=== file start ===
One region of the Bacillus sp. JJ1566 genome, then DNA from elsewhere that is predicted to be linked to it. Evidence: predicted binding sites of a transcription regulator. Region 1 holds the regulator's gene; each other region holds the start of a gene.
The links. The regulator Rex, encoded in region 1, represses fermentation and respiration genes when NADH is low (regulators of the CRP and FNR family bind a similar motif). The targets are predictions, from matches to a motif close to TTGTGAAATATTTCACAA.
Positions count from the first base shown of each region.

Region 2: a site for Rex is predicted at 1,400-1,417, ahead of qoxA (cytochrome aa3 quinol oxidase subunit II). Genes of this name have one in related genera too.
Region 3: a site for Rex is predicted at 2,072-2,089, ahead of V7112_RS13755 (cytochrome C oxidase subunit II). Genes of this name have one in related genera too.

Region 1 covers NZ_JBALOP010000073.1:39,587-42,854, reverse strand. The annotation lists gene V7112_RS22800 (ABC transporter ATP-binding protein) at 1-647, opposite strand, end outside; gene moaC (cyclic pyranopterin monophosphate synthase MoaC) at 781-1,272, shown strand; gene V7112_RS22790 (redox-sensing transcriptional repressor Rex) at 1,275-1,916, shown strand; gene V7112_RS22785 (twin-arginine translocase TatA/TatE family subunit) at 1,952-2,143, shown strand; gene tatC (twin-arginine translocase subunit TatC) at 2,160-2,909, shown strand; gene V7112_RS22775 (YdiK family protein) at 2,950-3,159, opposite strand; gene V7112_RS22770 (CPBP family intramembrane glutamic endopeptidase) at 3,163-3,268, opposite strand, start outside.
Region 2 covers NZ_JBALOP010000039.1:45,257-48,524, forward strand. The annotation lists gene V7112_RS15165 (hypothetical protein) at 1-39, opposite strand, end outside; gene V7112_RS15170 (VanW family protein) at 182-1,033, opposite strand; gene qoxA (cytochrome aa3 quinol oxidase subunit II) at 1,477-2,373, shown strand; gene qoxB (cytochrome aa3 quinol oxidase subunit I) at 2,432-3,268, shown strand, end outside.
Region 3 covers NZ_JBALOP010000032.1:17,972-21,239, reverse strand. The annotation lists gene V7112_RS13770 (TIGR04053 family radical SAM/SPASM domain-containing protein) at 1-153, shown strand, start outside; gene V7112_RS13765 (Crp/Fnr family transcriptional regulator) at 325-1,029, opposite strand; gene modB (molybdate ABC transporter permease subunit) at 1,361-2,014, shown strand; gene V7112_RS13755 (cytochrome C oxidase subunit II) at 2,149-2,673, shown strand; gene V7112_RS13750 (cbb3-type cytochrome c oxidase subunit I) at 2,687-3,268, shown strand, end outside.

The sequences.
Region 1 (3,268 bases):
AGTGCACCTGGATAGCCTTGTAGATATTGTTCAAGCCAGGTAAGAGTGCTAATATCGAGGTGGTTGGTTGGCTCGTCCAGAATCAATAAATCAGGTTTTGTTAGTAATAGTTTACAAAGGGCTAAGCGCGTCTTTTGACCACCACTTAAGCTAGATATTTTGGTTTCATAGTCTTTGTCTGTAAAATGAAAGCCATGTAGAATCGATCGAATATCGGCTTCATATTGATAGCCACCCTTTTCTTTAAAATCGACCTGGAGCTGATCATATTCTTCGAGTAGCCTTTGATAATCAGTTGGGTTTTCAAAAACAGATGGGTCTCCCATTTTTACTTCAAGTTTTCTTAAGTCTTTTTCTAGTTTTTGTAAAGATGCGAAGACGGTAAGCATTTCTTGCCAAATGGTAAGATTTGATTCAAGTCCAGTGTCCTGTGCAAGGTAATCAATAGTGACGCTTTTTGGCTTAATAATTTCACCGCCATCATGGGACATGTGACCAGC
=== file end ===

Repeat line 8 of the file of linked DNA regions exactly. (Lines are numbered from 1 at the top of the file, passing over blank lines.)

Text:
Region 3 covers NZ_JBALOP010000032.1:17,972-21,239, reverse strand. The annotation lists gene V7112_RS13770 (TIGR04053 family radical SAM/SPASM domain-containing protein) at 1-153, shown strand, start outside; gene V7112_RS13765 (Crp/Fnr family transcriptional regulator) at 325-1,029, opposite strand; gene modB (molybdate ABC transporter permease subunit) at 1,361-2,014, shown strand; gene V7112_RS13755 (cytochrome C oxidase subunit II) at 2,149-2,673, shown strand; gene V7112_RS13750 (cbb3-type cytochrome c oxidase subunit I) at 2,687-3,268, shown strand, end outside.